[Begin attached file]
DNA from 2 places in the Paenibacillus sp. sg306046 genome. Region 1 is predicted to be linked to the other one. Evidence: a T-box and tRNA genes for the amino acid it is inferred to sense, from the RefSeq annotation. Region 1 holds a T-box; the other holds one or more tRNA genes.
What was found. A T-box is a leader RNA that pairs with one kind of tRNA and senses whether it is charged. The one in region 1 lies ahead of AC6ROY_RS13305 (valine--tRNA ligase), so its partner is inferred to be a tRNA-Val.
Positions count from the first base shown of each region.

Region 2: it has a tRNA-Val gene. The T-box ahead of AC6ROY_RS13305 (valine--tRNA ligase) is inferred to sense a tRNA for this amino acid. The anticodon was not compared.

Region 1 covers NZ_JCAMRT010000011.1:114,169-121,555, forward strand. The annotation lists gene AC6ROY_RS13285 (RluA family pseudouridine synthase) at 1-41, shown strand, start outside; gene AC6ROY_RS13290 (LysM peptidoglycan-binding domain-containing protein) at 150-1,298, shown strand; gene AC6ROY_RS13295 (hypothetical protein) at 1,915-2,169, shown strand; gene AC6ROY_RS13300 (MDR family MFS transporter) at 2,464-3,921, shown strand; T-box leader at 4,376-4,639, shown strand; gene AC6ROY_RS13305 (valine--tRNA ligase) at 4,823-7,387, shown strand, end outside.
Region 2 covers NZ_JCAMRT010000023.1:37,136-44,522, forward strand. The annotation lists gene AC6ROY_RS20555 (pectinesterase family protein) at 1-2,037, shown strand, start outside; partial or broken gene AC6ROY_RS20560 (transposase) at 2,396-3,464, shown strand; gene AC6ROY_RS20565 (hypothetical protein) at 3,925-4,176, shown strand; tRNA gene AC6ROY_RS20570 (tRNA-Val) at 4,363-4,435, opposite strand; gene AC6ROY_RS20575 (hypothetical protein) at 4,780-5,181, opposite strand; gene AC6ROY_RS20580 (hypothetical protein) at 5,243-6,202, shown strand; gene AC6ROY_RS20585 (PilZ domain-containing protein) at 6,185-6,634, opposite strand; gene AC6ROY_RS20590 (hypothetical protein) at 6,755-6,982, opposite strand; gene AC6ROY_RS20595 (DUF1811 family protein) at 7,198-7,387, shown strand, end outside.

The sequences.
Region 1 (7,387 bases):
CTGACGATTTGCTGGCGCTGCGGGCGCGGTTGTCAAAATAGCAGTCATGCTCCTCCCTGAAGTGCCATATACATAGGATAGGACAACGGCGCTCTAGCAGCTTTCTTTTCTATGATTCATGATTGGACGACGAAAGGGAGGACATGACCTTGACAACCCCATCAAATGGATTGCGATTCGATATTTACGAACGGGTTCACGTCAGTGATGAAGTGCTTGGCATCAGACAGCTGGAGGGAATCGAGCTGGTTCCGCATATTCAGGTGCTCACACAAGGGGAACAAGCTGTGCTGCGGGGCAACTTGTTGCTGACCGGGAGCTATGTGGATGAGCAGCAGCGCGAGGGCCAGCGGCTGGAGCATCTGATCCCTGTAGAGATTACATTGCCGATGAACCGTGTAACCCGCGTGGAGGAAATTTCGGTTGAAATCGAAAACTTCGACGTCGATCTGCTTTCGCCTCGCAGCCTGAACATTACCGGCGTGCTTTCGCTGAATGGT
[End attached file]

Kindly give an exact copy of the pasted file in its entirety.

DNA from 2 places in the Paenibacillus sp. sg306046 genome. Region 1 is predicted to be linked to the other one. Evidence: a T-box and tRNA genes for the amino acid it is inferred to sense, from the RefSeq annotation. Region 1 holds a T-box; the other holds one or more tRNA genes.
What was found. A T-box is a leader RNA that pairs with one kind of tRNA and senses whether it is charged. The one in region 1 lies ahead of AC6ROY_RS13305 (valine--tRNA ligase), so its partner is inferred to be a tRNA-Val.
Positions count from the first base shown of each region.

Region 2: it has a tRNA-Val gene. The T-box ahead of AC6ROY_RS13305 (valine--tRNA ligase) is inferred to sense a tRNA for this amino acid. The anticodon was not compared.

Region 1 covers NZ_JCAMRT010000011.1:114,169-121,555, forward strand. The annotation lists gene AC6ROY_RS13285 (RluA family pseudouridine synthase) at 1-41, shown strand, start outside; gene AC6ROY_RS13290 (LysM peptidoglycan-binding domain-containing protein) at 150-1,298, shown strand; gene AC6ROY_RS13295 (hypothetical protein) at 1,915-2,169, shown strand; gene AC6ROY_RS13300 (MDR family MFS transporter) at 2,464-3,921, shown strand; T-box leader at 4,376-4,639, shown strand; gene AC6ROY_RS13305 (valine--tRNA ligase) at 4,823-7,387, shown strand, end outside.
Region 2 covers NZ_JCAMRT010000023.1:37,136-44,522, forward strand. The annotation lists gene AC6ROY_RS20555 (pectinesterase family protein) at 1-2,037, shown strand, start outside; partial or broken gene AC6ROY_RS20560 (transposase) at 2,396-3,464, shown strand; gene AC6ROY_RS20565 (hypothetical protein) at 3,925-4,176, shown strand; tRNA gene AC6ROY_RS20570 (tRNA-Val) at 4,363-4,435, opposite strand; gene AC6ROY_RS20575 (hypothetical protein) at 4,780-5,181, opposite strand; gene AC6ROY_RS20580 (hypothetical protein) at 5,243-6,202, shown strand; gene AC6ROY_RS20585 (PilZ domain-containing protein) at 6,185-6,634, opposite strand; gene AC6ROY_RS20590 (hypothetical protein) at 6,755-6,982, opposite strand; gene AC6ROY_RS20595 (DUF1811 family protein) at 7,198-7,387, shown strand, end outside.

The sequences.
Region 1 (7,387 bases):
CTGACGATTTGCTGGCGCTGCGGGCGCGGTTGTCAAAATAGCAGTCATGCTCCTCCCTGAAGTGCCATATACATAGGATAGGACAACGGCGCTCTAGCAGCTTTCTTTTCTATGATTCATGATTGGACGACGAAAGGGAGGACATGACCTTGACAACCCCATCAAATGGATTGCGATTCGATATTTACGAACGGGTTCACGTCAGTGATGAAGTGCTTGGCATCAGACAGCTGGAGGGAATCGAGCTGGTTCCGCATATTCAGGTGCTCACACAAGGGGAACAAGCTGTGCTGCGGGGCAACTTGTTGCTGACCGGGAGCTATGTGGATGAGCAGCAGCGCGAGGGCCAGCGGCTGGAGCATCTGATCCCTGTAGAGATTACATTGCCGATGAACCGTGTAACCCGCGTGGAGGAAATTTCGGTTGAAATCGAAAACTTCGACGTCGATCTGCTTTCGCCTCGCAGCCTGAACATTACCGGCGTGCTTTCGCTGAATGGT